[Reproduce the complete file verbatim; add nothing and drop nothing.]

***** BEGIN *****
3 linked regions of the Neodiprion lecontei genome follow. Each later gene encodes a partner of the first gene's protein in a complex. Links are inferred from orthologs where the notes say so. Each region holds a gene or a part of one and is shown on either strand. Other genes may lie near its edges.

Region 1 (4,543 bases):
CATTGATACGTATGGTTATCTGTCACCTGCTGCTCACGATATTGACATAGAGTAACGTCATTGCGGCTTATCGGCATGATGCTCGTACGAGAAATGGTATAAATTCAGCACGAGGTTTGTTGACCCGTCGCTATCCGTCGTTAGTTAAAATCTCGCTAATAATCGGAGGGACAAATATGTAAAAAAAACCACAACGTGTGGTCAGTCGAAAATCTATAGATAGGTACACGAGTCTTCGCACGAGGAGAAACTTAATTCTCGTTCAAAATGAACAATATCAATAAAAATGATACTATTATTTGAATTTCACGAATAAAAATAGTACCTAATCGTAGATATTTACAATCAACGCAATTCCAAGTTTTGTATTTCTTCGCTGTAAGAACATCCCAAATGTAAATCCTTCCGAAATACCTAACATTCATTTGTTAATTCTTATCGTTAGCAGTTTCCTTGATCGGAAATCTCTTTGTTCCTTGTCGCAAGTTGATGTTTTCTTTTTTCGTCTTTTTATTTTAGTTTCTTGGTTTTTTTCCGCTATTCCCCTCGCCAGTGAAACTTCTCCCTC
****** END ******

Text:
3 linked regions of the Neodiprion lecontei genome follow. Each later gene encodes a partner of the first gene's protein in a complex. Links are inferred from orthologs where the notes say so. Each region holds a gene or a part of one and is shown on either strand. Other genes may lie near its edges.

Region 1 (4,543 bases):
CATTGATACGTATGGTTATCTGTCACCTGCTGCTCACGATATTGACATAGAGTAACGTCATTGCGGCTTATCGGCATGATGCTCGTACGAGAAATGGTATAAATTCAGCACGAGGTTTGTTGACCCGTCGCTATCCGTCGTTAGTTAAAATCTCGCTAATAATCGGAGGGACAAATATGTAAAAAAAACCACAACGTGTGGTCAGTCGAAAATCTATAGATAGGTACACGAGTCTTCGCACGAGGAGAAACTTAATTCTCGTTCAAAATGAACAATATCAATAAAAATGATACTATTATTTGAATTTCACGAATAAAAATAGTACCTAATCGTAGATATTTACAATCAACGCAATTCCAAGTTTTGTATTTCTTCGCTGTAAGAACATCCCAAATGTAAATCCTTCCGAAATACCTAACATTCATTTGTTAATTCTTATCGTTAGCAGTTTCCTTGATCGGAAATCTCTTTGTTCCTTGTCGCAAGTTGATGTTTTCTTTTTTCGTCTTTTTATTTTAGTTTCTTGGTTTTTTTCCGCTATTCCCCTCGCCAGTGAAACTTCTCCCTC